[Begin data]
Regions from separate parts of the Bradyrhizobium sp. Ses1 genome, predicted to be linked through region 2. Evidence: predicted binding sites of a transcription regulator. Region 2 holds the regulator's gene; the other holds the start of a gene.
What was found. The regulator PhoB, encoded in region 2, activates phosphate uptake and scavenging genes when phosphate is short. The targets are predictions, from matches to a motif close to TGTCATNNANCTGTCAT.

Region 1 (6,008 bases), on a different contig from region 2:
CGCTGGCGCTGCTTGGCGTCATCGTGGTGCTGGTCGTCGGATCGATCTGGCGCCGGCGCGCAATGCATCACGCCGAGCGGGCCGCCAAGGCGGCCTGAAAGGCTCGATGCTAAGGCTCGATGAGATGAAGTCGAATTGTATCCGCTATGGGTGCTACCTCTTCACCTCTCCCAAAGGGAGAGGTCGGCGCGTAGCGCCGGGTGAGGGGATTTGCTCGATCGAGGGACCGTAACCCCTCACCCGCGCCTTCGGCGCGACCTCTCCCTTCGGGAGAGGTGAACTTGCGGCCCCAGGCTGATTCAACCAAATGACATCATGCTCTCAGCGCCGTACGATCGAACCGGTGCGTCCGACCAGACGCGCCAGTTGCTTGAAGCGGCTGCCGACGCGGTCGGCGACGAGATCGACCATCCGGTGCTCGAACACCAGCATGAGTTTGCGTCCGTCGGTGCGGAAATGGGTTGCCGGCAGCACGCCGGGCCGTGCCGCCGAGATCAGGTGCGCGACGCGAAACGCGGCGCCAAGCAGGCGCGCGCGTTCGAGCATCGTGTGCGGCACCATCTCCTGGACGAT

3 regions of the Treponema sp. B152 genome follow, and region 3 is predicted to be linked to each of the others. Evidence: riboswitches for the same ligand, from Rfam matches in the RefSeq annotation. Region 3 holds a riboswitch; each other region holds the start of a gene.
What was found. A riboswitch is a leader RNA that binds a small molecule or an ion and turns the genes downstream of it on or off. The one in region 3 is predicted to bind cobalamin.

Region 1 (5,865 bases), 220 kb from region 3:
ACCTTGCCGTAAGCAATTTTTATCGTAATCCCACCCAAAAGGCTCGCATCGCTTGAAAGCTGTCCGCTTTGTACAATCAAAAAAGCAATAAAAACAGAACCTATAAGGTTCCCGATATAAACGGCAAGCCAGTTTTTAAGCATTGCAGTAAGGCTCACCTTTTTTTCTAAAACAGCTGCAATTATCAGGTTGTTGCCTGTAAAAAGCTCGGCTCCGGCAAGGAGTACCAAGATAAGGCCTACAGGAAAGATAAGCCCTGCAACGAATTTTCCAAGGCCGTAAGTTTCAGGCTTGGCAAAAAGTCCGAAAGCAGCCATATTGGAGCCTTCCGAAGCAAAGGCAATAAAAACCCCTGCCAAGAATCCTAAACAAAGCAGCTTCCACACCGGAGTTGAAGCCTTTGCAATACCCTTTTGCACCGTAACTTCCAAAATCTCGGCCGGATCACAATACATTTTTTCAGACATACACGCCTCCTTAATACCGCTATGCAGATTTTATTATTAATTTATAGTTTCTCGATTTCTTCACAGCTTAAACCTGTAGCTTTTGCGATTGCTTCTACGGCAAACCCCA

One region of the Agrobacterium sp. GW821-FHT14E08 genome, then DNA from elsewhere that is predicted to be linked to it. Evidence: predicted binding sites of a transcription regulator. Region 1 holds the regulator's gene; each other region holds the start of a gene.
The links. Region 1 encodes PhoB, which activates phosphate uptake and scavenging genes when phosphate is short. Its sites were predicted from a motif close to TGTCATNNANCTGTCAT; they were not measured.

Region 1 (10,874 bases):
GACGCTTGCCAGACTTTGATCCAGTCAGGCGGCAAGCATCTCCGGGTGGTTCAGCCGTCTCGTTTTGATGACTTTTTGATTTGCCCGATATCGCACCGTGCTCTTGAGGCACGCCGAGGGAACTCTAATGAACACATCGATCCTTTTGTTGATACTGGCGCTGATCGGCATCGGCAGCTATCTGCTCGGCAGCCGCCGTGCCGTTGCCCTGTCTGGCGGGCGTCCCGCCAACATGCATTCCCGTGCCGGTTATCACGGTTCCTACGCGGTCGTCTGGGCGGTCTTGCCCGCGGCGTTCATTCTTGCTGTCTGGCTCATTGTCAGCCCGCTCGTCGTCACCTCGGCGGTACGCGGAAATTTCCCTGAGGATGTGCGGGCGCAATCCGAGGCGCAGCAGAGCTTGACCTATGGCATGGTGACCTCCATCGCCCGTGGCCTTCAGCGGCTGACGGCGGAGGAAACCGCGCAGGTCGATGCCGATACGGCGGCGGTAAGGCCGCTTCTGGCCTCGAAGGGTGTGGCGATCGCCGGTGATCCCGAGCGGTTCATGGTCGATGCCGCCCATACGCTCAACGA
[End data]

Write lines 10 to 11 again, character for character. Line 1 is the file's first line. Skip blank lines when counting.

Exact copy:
The links. Region 1 encodes PhoB, which activates phosphate uptake and scavenging genes when phosphate is short. Its sites were predicted from a motif close to TGTCATNNANCTGTCAT; they were not measured.

Region 1 (10,874 bases):